Batting, there was a lot of walks last night, which is good. Votto did hit his outs with a lot of force (BABIP?), and a lot were too the pull side which means he is generally early on his swing. That should put paid to any argument that he has fallen off or that age has caught up to him. If that was the case, he would be fouling them off away or hitting soft grounders away. He is being used as a leadoff hitter with a poor back end. Of course he is not rolling up RBIs. And since the goal of leadoff hitters is to see a lot of pitches, the fact that he is still getting walks on the regular should be a good sign as well.
    Peraza did have a night. I will give credit where it is due. If he repeats the performance on the regular then I will go easier on him. But as of right now it is a fluke.
    TO all the JVMR fans out there. He is here, He is getting at bats. He even got his first hit. What he is not doing is wowing the socks off of anyone. he should get at least a weeks more of a look but if all we are to expect from him turns into dribble singles and the occasional walk then it might actually turn out that he a mediocre player who had a admittedly torid month and is rapidly regressing to career norms. (sort of like what someone said it could be). What ever.
    Glad that is the last Late night game during the Week. Reds need to salvage this game and then beat up on the giants. Who have just DFAed several of their bad players.

    • FreeHouse

      Joey Votto and Yasiel Puig are among the worst they got and they aren’t going to get DFA. Let’s just get used to the idea that this team is not good. They are very competitive but not good enough to contend for a playoff spot. This team is much alike the 2014 Reds which were apart of many 1 run games and lost of of them. I guess a top 10 pick is among us for next year too.

    • VaRedsFan

      I’ll address 2 of your points.

      1. Agree 100 % on the extreme shifts. It’s not working. Either tone it down a bit or get better data. It has cost the Reds more runs than it has prevented. I think 1 time the 4 man outfield stopped Freddie Freeman from getting a double instead of a single.

      2. There is a magical formula for when Votto should go for a ball to his right. Votto has to be aware where the 2nd baseman is playing. If he is playing behind 2nd base (like last night), then Votto can go to his right all he wants. (with 2 outs he could easily flip to 2nd for the force out). If they are positioned for a lefty pull hitter, go cover the bag. It’s not rocket science.

  9. WVRedlegs

    Reds defense is awful. Reds offense is horrible. Yet so many people thought this was an above .500 team when the season started.
    It is going to be hard to invest more time in this team for 2019. I didn’t like the makeup of this team to start, but it has gotten worse.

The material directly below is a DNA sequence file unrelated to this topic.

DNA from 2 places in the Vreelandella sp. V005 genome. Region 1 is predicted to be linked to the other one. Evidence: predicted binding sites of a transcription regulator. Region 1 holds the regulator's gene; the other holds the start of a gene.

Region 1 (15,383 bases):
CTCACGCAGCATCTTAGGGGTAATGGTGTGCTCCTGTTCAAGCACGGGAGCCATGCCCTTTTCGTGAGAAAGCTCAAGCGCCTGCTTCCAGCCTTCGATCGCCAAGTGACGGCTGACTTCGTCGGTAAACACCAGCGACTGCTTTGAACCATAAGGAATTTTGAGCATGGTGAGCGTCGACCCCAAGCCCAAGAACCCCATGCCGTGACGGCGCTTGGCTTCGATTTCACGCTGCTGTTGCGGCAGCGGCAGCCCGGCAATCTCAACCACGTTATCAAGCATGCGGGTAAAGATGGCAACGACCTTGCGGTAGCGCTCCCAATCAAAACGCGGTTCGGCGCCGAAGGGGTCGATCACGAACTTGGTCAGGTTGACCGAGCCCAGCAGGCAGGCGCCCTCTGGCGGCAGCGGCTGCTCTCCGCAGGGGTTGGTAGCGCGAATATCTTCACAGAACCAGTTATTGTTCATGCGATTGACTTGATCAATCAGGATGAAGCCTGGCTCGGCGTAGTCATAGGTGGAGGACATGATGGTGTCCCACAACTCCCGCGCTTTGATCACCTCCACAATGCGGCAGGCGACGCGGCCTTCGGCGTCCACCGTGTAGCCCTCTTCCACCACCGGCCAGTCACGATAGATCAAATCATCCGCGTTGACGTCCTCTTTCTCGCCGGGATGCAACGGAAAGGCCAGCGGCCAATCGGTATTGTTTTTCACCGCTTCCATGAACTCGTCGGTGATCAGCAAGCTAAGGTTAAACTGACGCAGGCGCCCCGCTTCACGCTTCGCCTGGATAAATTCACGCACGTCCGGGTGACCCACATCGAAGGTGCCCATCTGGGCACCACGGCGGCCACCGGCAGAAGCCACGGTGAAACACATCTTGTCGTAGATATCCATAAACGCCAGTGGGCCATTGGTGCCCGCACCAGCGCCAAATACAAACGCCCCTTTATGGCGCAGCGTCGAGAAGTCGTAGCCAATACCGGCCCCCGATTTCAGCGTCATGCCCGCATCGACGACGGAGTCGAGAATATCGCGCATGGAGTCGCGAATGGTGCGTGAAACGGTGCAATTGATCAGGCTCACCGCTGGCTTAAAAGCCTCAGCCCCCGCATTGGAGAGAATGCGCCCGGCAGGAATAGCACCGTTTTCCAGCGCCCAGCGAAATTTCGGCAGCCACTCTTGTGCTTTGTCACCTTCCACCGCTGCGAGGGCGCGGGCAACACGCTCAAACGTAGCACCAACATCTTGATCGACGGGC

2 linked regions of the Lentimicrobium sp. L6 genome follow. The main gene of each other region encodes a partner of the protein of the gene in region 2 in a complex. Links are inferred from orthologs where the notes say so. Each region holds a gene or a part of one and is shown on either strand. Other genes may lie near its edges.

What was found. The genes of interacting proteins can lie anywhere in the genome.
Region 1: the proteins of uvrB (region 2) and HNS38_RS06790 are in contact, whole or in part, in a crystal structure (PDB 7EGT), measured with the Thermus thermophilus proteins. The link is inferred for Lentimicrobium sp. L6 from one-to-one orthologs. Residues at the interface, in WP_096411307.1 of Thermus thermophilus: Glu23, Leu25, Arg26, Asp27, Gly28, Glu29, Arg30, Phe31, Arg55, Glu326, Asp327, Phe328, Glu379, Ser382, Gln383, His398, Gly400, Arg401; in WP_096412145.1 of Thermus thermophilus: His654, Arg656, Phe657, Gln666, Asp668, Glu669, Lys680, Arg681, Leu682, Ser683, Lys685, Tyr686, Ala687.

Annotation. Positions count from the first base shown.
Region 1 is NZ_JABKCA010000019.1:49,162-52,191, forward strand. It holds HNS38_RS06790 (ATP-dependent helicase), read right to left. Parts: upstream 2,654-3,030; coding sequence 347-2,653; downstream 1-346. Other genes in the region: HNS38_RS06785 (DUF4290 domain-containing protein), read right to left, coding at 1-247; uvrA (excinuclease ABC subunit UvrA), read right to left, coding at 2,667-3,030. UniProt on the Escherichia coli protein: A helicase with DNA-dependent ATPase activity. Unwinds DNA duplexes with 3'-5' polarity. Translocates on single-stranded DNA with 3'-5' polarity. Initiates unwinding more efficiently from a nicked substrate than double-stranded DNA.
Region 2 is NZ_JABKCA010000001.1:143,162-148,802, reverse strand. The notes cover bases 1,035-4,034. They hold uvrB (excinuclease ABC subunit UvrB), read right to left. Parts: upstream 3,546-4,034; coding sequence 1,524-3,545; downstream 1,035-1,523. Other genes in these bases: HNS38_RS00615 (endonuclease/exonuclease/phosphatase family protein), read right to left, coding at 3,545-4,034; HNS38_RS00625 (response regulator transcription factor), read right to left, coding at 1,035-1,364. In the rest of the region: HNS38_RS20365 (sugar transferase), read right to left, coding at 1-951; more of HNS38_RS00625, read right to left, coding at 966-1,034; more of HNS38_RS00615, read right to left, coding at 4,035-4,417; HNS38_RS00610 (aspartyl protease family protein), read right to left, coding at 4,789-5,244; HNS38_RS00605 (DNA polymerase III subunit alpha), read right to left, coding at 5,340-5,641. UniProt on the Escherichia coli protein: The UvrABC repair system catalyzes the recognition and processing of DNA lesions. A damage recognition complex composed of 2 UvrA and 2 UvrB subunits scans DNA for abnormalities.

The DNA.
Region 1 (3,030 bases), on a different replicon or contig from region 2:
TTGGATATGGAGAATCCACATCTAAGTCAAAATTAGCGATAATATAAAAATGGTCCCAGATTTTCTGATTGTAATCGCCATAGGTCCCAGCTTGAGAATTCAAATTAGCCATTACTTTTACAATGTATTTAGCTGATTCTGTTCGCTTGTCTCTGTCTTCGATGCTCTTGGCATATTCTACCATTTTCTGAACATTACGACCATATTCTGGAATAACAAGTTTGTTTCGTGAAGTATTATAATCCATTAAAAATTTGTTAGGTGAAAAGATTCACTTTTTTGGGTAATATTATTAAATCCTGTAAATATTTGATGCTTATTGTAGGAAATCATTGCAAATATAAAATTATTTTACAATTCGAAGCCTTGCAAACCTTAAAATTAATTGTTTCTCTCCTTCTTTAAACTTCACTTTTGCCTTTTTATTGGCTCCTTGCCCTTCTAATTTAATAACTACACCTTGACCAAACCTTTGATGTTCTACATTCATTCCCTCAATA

Remember the New Orleans Ain’ts in the NFL when fans wore paper bags over their heads? I believe the Reds are MLB’s version of the Ain’ts.
    The Cincinnati Ain’ts. They just Ain’t good.

  10. WVRedlegs

    How can the fans fire the owner.
    Bringing winning baseball back to Cincinnati. The result: 5 years running as a last place team. Thank you Big Bob.

    • FreeHouse

      Agree. With the schedule coming up the Reds could be 13 games under .500 by the end of next week.

  11. jessecuster44

    Amazing how negative everyone is in the first week of May. I get it – we’re tired of losing, tired of not hitting, and tired of a bleak future.

    People are mad at Bell – he’s managing differently than Baker of Price (who people were mad at for managing the way they did).

    People are mad at Votto. SMH. The guy works his tail off, might be playing hurt, and is 100% accountable.

    People on this site just seem mad about EVERYTHING. It’s beginning to look like a Bengals message board from the 90s.

    Maybe the Reds don’t make the playoffs, but Senzel is up, and DD, Winker and Puig make the games interesting.

    Go Reds!

    • DK in Erie PA

      Negative? Yeah, that’s what fans get when they are witnessing one of the worst offensive clubs in baseball. With the pitching performance this year, the Reds should be building a lead, not occupying the basement. I am a 52 yr-old lifetime Reds fan who purchases the Extra Inning Ticket every year so that I can watch my Reds. I watch just about every game. And watching the Reds this year is an EXTREMELY frustrating way to spend my time. What I want is to be entertained, this team is not entertaining. People mad at Bell? Yes, he is the manager. People mad at Votto? Yes. That guy’s performance has fallen off the table. He got old in a hurry. Yes, he can still take a walk, but has not hit this year, didn’t hit last year, plays questionable defense and is a terrible base runner. Great interview, yes. Great person? I don’t know, probably. Did the Reds give him a huge contract to be great person, interview or perform? We had (5) of the worst offensive players in baseball playing everyday this year, now (4) since Schebler was mercifully demoted. Schebler, Peraza, Puig, Votto, Barnhart – all among the worst offensive players at their position. Watching the Reds go inning after inning, swinging at the first pitch and hitting weak pop-ups and ground balls and stringing inning after inning of no hits. Mad about everything? Have you watched them over the last 4 years? It’s not like the Reds have good will in the bank from years of good performances. How does Puig make the game interesting? How he swings hard at the first two strikes and then strikes out on a pitch in the left hand batters box? Look, I’m assuming that your guys watch the games too. The eye test doesn’t lie. This is not fun team to watch and not a good team. Wait till next year I guess.